Thursday, 5 June 2008

Naval Conflict During the Wars of the Diadochi 323 – 318 BC.

With the exception of the battle of Salamis (306 BC.), the naval conflicts during the wars of the Diadochi are often overlooked. In an attempt to correct this, here is an overview of the main naval events of the early years of the conflict from 323 to 318 BC. This period saw a number of major naval engagements and these played a decisive role in shaping the course of the wars.

The first major naval clashes took place during the Lamian War. At the outset of this conflict Athens raised a fleet of about 240 ships, although only about 40 were larger than Triremes. This vast investment in a navy tells us how important the Athenians viewed control of the sea. They understood that if they could prevent reinforcements being brought over from Asia, that they stood a real chance of defeating Antipater. As it was, they could not and the successive reverses suffered by the Athenians at sea condemned them to defeat.

Because of the deficiencies of our sources we cannot say for certain if the Lamian War saw two or three naval battles. The following is what I believe was the most likely course of events. In the Spring of 322, the Macedonian admiral Cleitus (the White) engaged the Athenians, commanded by Euetion, off Abydos and won a resounding victory. This handed the Macedonians control of the sea and meant they could bring Antipater reinforcements unhindered.

Cleitus might have fought another Athenian squadron in the Malian Gulf not long afterwards. If so, it would suggest that the force he defeated at Abydos was not the entire Athenian fleet of 240 (yet it is accepted that the fleet at Abydos consisted of the bulk of Athenian naval power). Athens immediately outfitted a new fleet, an incredible effort, and prepared for another confrontation. They probably managed to re-equip and build a force of around 170 ships. In the summer of 322, probably July, Cleitus met Euetion again in a decisive battle off the Amorgos Islands. The Athenian fleet was destroyed and signaled the end of Athenian naval power. It also marked the end of Greek hopes and handed the Macedonians victory in the war. The Greek allies did hazard another pitched battle on land, at Crannon, in September 322. However the situation at sea meant that nothing less than a knock-out victory would save them. They fought the Macedonians to a standstill, but it was not enough.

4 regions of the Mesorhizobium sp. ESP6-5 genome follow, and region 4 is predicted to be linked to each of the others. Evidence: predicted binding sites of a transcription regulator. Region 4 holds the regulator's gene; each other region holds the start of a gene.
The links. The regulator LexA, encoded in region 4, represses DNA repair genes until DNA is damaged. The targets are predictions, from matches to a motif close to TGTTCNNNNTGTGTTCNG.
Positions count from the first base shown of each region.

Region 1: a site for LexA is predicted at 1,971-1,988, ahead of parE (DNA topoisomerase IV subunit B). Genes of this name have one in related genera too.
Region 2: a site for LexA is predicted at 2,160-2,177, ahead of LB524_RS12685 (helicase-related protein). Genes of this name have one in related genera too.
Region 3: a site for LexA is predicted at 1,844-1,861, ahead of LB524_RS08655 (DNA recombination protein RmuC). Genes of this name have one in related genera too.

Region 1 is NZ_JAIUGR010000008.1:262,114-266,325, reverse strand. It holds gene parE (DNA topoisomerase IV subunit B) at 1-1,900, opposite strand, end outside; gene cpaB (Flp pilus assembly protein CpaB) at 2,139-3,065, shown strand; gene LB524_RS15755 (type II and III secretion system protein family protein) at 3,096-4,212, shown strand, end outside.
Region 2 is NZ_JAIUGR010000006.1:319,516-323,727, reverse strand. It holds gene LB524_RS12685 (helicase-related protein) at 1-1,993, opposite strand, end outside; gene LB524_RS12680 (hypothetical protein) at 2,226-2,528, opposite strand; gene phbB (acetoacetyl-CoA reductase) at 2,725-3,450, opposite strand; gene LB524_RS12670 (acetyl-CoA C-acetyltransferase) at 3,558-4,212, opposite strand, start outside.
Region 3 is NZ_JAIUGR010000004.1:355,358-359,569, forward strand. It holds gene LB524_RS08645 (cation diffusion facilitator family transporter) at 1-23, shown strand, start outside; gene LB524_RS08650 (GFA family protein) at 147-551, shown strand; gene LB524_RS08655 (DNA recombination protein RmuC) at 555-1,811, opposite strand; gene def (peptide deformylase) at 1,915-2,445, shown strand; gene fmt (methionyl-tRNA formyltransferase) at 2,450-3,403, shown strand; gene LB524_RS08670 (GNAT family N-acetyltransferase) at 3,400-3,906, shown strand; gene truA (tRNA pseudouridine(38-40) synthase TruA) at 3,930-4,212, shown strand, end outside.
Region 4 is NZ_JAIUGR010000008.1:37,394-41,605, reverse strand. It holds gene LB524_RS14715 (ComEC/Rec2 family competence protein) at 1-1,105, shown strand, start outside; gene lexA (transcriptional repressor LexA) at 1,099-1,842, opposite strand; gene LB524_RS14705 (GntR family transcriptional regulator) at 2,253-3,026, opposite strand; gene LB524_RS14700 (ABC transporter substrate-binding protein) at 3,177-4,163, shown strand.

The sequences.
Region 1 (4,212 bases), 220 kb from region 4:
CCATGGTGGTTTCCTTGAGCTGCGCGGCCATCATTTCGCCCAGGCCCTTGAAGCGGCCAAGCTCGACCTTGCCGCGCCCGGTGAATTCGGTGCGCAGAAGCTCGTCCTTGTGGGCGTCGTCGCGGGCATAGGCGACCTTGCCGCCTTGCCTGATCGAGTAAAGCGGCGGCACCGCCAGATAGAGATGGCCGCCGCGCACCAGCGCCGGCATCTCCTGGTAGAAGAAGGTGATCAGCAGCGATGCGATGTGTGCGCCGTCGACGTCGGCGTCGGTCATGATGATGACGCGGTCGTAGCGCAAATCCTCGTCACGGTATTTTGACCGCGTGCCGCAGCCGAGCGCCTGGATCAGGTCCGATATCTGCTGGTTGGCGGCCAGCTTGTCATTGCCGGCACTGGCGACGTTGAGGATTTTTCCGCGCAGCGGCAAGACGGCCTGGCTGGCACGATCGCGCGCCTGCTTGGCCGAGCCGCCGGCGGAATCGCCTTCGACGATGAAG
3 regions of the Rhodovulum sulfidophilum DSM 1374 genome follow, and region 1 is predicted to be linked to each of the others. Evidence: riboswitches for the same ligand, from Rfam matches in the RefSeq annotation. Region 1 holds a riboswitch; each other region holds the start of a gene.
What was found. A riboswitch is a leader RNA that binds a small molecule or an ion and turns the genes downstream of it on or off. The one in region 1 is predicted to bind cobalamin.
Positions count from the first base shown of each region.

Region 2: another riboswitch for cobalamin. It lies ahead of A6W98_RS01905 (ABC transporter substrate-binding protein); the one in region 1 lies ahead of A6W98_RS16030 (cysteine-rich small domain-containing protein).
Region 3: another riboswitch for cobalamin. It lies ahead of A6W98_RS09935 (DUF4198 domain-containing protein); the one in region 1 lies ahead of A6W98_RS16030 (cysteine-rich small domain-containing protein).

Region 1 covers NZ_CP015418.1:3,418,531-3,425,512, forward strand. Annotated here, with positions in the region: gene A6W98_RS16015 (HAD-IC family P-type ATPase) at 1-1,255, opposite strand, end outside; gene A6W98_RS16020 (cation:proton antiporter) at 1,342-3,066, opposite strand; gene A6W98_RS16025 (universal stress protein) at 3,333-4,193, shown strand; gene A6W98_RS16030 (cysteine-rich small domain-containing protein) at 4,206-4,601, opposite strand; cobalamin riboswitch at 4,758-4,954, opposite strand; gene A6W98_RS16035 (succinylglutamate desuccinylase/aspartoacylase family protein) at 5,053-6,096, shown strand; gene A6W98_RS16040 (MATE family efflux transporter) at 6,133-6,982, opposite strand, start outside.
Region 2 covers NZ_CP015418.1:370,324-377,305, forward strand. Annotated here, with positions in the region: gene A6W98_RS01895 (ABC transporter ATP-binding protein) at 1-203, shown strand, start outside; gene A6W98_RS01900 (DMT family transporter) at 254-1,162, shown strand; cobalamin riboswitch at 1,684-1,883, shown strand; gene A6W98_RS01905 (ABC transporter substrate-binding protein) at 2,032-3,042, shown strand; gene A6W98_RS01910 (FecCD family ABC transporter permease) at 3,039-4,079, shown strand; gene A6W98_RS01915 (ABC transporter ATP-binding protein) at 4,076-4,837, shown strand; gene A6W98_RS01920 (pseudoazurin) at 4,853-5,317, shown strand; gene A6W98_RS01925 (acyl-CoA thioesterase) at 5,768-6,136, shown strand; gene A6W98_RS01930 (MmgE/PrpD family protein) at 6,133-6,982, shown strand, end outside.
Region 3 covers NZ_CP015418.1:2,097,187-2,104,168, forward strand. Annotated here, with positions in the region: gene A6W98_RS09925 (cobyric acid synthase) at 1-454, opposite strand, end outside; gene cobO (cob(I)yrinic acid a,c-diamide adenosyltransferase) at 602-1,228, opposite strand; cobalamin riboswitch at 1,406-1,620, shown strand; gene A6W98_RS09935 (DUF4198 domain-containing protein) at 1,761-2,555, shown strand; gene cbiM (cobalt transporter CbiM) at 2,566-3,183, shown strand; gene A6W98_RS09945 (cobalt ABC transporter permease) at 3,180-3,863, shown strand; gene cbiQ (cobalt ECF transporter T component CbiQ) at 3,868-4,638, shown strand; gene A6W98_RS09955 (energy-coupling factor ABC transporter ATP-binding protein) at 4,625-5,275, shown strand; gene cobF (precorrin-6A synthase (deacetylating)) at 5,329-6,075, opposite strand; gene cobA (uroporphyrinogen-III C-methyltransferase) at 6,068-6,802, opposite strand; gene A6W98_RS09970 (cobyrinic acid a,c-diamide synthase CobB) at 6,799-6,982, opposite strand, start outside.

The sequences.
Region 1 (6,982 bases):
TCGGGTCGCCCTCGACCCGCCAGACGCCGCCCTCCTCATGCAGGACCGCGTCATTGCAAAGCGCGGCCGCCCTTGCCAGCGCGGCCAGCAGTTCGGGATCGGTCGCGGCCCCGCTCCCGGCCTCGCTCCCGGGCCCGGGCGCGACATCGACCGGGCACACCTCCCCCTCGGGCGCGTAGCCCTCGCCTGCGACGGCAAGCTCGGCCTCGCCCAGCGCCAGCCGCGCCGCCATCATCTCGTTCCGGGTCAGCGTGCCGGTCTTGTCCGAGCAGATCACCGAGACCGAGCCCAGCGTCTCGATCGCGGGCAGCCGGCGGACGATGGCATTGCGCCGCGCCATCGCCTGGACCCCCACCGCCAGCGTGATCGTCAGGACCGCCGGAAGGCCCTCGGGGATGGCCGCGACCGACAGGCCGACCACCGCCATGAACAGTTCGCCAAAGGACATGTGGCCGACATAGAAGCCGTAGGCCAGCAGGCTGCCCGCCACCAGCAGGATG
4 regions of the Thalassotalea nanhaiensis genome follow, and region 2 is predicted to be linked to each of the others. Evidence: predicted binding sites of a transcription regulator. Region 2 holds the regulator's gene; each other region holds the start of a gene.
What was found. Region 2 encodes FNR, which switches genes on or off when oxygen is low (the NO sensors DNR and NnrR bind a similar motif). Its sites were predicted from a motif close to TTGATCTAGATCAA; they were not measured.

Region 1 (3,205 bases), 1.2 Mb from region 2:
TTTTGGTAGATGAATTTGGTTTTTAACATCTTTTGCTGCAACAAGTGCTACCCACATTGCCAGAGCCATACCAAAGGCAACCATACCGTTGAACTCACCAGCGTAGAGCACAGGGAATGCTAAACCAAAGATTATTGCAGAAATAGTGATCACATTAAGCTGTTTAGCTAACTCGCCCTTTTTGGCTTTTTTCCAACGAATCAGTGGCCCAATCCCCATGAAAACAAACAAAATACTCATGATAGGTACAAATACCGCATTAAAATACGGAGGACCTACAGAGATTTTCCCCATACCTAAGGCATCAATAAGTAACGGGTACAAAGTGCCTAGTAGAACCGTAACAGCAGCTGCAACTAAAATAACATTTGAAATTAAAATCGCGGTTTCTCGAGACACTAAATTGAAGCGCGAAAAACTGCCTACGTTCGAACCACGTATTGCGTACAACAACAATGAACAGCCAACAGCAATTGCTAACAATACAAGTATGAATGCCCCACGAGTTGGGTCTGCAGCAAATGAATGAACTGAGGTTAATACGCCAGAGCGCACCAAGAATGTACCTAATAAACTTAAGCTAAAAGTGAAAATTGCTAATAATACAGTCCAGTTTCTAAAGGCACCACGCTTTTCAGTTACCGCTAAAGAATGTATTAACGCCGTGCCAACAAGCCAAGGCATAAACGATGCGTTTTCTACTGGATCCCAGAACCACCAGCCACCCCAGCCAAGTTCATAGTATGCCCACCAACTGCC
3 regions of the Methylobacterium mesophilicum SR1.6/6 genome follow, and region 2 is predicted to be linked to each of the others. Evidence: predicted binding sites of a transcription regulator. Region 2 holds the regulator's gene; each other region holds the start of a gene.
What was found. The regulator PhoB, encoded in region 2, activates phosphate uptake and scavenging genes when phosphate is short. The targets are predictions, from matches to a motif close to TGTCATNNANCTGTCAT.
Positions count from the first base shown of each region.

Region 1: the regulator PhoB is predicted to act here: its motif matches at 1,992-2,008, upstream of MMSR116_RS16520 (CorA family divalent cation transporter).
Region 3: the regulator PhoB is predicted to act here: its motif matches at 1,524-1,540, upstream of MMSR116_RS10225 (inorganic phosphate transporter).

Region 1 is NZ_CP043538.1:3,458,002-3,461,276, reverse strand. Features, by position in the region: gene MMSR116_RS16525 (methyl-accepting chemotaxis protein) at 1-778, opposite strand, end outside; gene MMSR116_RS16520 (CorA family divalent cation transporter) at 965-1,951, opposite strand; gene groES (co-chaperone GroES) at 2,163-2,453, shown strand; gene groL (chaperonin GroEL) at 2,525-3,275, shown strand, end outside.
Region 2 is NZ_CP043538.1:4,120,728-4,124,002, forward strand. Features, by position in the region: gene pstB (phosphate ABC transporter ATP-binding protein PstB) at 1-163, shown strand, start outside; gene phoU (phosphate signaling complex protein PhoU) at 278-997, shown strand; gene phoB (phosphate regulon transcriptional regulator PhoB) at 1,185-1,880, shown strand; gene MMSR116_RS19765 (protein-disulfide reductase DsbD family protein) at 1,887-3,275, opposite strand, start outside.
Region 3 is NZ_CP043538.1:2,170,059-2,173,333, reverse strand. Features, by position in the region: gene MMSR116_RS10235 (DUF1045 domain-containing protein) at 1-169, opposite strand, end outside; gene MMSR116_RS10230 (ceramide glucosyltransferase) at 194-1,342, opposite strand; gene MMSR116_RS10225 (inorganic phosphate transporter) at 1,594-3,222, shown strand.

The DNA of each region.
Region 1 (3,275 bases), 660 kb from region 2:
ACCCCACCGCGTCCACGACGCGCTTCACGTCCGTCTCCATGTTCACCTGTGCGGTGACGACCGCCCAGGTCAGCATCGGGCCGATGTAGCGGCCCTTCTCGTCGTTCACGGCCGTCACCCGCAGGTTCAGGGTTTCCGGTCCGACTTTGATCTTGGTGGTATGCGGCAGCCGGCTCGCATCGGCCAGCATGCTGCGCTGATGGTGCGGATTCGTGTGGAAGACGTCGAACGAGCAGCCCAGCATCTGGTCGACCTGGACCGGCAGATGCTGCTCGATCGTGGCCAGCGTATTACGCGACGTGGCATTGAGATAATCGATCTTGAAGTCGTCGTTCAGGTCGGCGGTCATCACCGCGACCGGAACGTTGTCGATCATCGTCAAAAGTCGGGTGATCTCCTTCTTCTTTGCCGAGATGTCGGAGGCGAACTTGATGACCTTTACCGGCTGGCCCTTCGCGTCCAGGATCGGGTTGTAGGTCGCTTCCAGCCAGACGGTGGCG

What undid the Greeks was their reliance on the Black Sea trade routes for food to feed their people. Cleitus' victories allowed the Macedonians to blockade Greece and slowly begin to strangle the Greek war effort. For this reason the Amorgos Islands spelt the effective end for the Athenians. The question does have to be asked, why was Euetion allowed a second command after his first defeat off Abydos? This is not to suggest another admiral would have done better, but considering how in the past Athenian admirals were often blamed for the loss of citizen lives, even when they won, it is surprising that Euetion was not replaced. Perhaps the Athenians realised that in Cleitus they faced a skilled commander and that only an experienced man stood any chance?